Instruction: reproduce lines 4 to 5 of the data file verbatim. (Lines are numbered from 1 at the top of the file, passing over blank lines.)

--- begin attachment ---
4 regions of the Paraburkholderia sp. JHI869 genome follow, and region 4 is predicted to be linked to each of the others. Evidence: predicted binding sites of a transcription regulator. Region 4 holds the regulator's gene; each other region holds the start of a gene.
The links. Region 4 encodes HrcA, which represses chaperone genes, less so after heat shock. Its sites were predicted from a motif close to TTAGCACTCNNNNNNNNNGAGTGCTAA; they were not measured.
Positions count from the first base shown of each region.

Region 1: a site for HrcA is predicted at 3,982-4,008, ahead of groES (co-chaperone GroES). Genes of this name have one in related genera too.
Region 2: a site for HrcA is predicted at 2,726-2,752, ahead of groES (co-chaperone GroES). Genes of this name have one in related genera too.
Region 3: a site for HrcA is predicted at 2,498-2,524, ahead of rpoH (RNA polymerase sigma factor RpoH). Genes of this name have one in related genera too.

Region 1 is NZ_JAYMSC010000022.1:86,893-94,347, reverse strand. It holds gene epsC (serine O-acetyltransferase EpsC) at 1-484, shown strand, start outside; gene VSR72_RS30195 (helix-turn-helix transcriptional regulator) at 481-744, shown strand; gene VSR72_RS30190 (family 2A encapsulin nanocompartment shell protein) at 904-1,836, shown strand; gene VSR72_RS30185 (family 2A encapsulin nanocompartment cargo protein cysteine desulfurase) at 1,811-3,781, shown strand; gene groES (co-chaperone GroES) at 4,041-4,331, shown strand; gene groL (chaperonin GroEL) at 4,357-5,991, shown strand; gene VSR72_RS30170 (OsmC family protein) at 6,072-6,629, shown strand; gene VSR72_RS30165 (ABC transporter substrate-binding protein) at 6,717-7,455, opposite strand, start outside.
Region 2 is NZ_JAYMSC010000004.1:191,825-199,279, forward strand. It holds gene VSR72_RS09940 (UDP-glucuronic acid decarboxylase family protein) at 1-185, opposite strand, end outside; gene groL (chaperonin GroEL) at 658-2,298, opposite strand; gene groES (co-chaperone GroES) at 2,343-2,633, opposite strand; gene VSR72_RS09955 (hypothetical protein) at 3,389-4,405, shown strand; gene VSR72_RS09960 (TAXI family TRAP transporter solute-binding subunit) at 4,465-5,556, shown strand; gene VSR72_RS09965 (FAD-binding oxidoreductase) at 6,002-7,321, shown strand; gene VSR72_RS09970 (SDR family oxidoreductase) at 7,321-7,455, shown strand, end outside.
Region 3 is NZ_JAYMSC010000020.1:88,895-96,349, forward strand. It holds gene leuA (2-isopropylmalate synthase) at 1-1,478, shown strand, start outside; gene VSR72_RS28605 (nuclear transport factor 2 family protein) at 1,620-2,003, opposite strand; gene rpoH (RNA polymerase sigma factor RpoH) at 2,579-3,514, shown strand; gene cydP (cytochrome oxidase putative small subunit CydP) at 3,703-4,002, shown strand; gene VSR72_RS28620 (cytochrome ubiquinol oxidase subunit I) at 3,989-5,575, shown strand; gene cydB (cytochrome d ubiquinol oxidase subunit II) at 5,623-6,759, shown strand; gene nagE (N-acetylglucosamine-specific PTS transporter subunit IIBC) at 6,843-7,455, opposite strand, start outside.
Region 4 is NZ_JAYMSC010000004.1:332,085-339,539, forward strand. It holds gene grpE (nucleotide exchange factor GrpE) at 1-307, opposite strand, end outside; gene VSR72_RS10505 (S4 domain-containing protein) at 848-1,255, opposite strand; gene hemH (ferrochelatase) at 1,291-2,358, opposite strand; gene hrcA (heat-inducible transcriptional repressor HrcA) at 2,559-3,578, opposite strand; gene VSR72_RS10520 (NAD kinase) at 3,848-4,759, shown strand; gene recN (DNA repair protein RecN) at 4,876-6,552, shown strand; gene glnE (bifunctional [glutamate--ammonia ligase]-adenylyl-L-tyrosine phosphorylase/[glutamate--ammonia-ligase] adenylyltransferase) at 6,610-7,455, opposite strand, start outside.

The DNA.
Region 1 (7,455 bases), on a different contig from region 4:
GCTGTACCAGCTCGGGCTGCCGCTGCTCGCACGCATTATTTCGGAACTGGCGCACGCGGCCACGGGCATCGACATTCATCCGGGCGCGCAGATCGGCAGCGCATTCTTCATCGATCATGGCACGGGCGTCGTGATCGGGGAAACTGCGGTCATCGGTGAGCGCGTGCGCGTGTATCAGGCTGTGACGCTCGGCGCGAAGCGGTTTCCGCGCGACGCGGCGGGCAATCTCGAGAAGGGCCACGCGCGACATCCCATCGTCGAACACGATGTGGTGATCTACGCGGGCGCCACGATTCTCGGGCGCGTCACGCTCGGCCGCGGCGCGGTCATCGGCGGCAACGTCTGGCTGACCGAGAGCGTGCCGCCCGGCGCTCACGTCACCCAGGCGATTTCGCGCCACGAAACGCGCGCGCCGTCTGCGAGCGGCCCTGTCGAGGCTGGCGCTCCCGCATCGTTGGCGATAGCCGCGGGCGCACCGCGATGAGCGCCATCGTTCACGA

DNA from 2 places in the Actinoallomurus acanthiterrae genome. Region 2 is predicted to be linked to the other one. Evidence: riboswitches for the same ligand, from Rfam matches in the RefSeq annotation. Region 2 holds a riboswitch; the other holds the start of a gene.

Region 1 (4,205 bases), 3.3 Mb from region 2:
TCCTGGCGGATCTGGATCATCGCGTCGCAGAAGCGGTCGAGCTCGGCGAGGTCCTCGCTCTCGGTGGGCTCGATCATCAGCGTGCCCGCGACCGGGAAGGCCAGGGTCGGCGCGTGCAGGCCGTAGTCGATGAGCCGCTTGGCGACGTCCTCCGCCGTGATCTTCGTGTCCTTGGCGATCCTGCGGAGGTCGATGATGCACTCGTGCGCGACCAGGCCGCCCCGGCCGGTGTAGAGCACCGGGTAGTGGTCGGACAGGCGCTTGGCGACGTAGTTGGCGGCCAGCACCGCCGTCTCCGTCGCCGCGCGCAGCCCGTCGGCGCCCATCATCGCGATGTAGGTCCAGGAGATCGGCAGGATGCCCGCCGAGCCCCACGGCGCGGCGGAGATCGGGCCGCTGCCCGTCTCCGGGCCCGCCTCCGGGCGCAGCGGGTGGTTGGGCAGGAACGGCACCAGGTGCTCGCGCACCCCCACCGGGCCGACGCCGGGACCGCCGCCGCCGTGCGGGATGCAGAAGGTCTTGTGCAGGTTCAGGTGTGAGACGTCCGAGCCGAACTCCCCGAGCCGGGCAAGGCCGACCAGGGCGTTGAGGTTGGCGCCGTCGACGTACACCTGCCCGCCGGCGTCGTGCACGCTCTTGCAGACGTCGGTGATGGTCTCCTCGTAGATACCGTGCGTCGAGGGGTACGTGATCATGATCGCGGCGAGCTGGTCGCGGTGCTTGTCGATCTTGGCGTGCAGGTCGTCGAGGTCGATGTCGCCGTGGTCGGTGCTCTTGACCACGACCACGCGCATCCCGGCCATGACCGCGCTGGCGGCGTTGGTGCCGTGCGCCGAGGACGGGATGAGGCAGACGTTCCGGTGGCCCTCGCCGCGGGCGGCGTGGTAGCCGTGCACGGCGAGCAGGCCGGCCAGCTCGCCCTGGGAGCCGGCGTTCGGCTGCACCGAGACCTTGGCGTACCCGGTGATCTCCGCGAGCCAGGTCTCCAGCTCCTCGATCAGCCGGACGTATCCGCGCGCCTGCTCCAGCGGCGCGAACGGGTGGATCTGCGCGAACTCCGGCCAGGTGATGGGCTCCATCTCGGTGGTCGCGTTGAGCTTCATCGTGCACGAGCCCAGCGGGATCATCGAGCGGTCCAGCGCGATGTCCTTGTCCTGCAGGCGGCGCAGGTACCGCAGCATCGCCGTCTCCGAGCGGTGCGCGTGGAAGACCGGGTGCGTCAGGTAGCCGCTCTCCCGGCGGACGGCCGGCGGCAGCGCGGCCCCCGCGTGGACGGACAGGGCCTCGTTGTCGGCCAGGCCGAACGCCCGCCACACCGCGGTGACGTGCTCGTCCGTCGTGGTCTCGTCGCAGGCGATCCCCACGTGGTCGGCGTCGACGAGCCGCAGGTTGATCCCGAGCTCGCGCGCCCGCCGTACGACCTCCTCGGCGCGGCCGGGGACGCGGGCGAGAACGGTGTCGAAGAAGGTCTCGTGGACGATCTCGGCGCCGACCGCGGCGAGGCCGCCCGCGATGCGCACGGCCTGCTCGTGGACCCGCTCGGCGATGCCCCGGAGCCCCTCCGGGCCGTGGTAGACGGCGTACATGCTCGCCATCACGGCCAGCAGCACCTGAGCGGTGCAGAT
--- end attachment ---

Region 1: a site for HrcA is predicted at 3,982-4,008, ahead of groES (co-chaperone GroES). Genes of this name have one in related genera too.
Region 2: a site for HrcA is predicted at 2,726-2,752, ahead of groES (co-chaperone GroES). Genes of this name have one in related genera too.